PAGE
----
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The problem of the ground collapses is common for the regions affected by the underground mining, as well as for the areas prone to the sinkholes of natural or human genesis. This paper describes the case of the ground surface collapse occurred in 2013 above the active Saranovsky chromite ore underground mine that has been operating for over eighty years. The results of pre- and post-failure high-precision levelling of the ground surface are presented. The monitoring network includes more than one hundred surveying points covering the area of about 1 km² and since 2006 geodetic measurements have been conducted on an annual basis. The analysis pointed to a complex deformation process, manifested in the cyclic succession of subsidence and uplift of the surface. A local zone of continuous surface subsidence was identified immediately above the site of the future collapse. The deformations started several years before the failure. The extent of the subsiding area increased gradually, approximately approaching the size of the collapse (over 7000 m²). During the three-year period preceding the collapse, this area expanded by over a factor of ten, and the cumulated subsidence rate doubled. However, since the monitoring points located within the sinkhole area were lost, the data of the geodetic campaign carried out before the collapse were insufficient to estimate the value of the subsidence preceding the failure. Our results demonstrate, that in hard rocks mining-induced deformations can develop in utterly localized way. The progression of the subsidence was detected generally within the area of the future failure and did not extend significantly beyond its contours. In this paper, we highlight the importance of further development of the monitoring techniques and justification of hazardous deformation criteria for the early warning systems in mining regions and sinkhole-prone areas.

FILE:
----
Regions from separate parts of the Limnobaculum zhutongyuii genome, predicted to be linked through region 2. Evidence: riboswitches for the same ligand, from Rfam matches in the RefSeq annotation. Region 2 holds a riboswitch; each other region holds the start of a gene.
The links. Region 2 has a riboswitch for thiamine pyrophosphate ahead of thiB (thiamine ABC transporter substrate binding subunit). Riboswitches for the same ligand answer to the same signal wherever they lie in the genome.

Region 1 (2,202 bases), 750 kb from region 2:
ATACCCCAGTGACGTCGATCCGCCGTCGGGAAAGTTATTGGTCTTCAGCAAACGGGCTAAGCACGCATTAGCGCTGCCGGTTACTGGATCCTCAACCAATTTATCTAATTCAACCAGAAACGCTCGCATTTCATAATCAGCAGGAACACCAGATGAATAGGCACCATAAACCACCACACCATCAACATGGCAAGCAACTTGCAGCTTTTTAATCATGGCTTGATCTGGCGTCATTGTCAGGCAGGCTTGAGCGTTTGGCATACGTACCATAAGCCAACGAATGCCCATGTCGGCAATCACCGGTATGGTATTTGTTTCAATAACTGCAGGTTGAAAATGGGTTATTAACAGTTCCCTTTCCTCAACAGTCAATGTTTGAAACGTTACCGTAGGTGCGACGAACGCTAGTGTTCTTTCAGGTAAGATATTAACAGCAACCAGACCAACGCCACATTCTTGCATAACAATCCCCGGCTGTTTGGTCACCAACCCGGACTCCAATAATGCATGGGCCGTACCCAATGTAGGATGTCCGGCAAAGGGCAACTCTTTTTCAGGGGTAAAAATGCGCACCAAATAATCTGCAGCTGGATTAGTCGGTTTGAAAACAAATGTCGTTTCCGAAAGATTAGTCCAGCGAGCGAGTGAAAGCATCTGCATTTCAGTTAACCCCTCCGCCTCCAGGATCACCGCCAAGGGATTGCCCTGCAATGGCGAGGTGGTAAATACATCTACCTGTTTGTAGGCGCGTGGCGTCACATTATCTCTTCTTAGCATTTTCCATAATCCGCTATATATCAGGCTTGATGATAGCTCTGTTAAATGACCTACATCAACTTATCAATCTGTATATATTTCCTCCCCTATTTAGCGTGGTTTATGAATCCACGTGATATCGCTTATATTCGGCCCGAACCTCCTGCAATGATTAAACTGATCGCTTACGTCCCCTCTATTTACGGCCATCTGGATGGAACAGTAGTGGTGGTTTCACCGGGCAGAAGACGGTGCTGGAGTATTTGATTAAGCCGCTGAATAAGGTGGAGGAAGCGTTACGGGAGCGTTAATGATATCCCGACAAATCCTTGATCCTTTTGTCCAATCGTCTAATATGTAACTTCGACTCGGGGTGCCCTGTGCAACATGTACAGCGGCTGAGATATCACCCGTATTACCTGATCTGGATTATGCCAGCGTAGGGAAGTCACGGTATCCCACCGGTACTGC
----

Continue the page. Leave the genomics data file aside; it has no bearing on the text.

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Physical factors likely to affect the genesis of the various fault rocks-frictional properties, temperature, effective stress normal to the fault and differential stress-are examined in relation to the energy budget of fault zones, the main velocity modes of faulting and the type of faulting, whether thrust, wrench, or normal. In a conceptual model of a major fault zone cutting crystalline quartzo-feldspathic crust, a zone of elastico-frictional (EF) behaviour generating random-fabric fault rocks (gouge-breccia- cataclasite series-pseudotachylyte) overlies a region where quasi-plastic (QP) processes of rock deformation operate in ductile shear zones with the production of mylonite series rocks possessing strong tectonite fabrics. In some cases, fault rocks developed by transient seismic faulting can be distinguished from those generated by slow aseismic shear. Random-fabric fault rocks may form as a result of seismic faulting within the ductile shear zones from time to time, but tend to be obliterated by continued shearing. Resistance to shear within the fault zone reaches a peak value (greatest for thrusts and least for normal faults) around the EF/QP transition level, which for normal geothermal gradients and an adequate supply of water, occurs at depths of 10-15 km.